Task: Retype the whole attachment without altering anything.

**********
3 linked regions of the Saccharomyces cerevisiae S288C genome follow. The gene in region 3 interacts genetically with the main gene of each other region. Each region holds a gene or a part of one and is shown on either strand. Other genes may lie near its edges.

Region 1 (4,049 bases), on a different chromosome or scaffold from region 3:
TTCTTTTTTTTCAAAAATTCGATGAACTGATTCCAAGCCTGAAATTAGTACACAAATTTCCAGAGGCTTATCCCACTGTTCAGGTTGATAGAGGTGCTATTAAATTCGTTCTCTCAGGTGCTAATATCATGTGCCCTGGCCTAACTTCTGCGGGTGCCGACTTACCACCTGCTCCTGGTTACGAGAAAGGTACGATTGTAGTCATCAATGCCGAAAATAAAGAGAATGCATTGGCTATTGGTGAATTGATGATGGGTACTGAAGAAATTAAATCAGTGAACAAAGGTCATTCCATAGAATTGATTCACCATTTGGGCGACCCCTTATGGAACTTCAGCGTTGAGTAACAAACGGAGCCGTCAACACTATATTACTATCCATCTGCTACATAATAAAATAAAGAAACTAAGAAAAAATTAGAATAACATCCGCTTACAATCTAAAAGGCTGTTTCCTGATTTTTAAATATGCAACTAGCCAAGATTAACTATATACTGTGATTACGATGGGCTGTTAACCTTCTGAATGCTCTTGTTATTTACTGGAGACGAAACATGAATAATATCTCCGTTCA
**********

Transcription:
3 linked regions of the Saccharomyces cerevisiae S288C genome follow. The gene in region 3 interacts genetically with the main gene of each other region. Each region holds a gene or a part of one and is shown on either strand. Other genes may lie near its edges.

Region 1 (4,049 bases), on a different chromosome or scaffold from region 3:
TTCTTTTTTTTCAAAAATTCGATGAACTGATTCCAAGCCTGAAATTAGTACACAAATTTCCAGAGGCTTATCCCACTGTTCAGGTTGATAGAGGTGCTATTAAATTCGTTCTCTCAGGTGCTAATATCATGTGCCCTGGCCTAACTTCTGCGGGTGCCGACTTACCACCTGCTCCTGGTTACGAGAAAGGTACGATTGTAGTCATCAATGCCGAAAATAAAGAGAATGCATTGGCTATTGGTGAATTGATGATGGGTACTGAAGAAATTAAATCAGTGAACAAAGGTCATTCCATAGAATTGATTCACCATTTGGGCGACCCCTTATGGAACTTCAGCGTTGAGTAACAAACGGAGCCGTCAACACTATATTACTATCCATCTGCTACATAATAAAATAAAGAAACTAAGAAAAAATTAGAATAACATCCGCTTACAATCTAAAAGGCTGTTTCCTGATTTTTAAATATGCAACTAGCCAAGATTAACTATATACTGTGATTACGATGGGCTGTTAACCTTCTGAATGCTCTTGTTATTTACTGGAGACGAAACATGAATAATATCTCCGTTCA